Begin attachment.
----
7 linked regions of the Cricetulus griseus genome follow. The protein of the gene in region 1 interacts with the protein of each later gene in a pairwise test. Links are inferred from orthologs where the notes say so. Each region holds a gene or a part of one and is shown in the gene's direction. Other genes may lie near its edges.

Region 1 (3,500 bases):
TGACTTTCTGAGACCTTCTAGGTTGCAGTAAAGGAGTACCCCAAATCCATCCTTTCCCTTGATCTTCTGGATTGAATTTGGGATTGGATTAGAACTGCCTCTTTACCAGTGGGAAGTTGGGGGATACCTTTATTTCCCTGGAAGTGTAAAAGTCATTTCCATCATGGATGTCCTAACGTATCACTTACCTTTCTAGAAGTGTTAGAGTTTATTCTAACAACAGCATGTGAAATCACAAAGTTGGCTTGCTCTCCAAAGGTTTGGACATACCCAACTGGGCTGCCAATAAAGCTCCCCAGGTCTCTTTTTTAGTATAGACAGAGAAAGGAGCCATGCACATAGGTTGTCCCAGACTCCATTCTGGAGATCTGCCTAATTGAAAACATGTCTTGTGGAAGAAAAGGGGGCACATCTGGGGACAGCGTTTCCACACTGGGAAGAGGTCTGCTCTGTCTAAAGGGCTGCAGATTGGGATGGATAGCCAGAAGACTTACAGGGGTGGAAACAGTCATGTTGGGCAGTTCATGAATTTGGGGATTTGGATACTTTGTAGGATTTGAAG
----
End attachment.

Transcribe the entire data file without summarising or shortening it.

7 linked regions of the Cricetulus griseus genome follow. The protein of the gene in region 1 interacts with the protein of each later gene in a pairwise test. Links are inferred from orthologs where the notes say so. Each region holds a gene or a part of one and is shown in the gene's direction. Other genes may lie near its edges.

Region 1 (3,500 bases):
TGACTTTCTGAGACCTTCTAGGTTGCAGTAAAGGAGTACCCCAAATCCATCCTTTCCCTTGATCTTCTGGATTGAATTTGGGATTGGATTAGAACTGCCTCTTTACCAGTGGGAAGTTGGGGGATACCTTTATTTCCCTGGAAGTGTAAAAGTCATTTCCATCATGGATGTCCTAACGTATCACTTACCTTTCTAGAAGTGTTAGAGTTTATTCTAACAACAGCATGTGAAATCACAAAGTTGGCTTGCTCTCCAAAGGTTTGGACATACCCAACTGGGCTGCCAATAAAGCTCCCCAGGTCTCTTTTTTAGTATAGACAGAGAAAGGAGCCATGCACATAGGTTGTCCCAGACTCCATTCTGGAGATCTGCCTAATTGAAAACATGTCTTGTGGAAGAAAAGGGGGCACATCTGGGGACAGCGTTTCCACACTGGGAAGAGGTCTGCTCTGTCTAAAGGGCTGCAGATTGGGATGGATAGCCAGAAGACTTACAGGGGTGGAAACAGTCATGTTGGGCAGTTCATGAATTTGGGGATTTGGATACTTTGTAGGATTTGAAG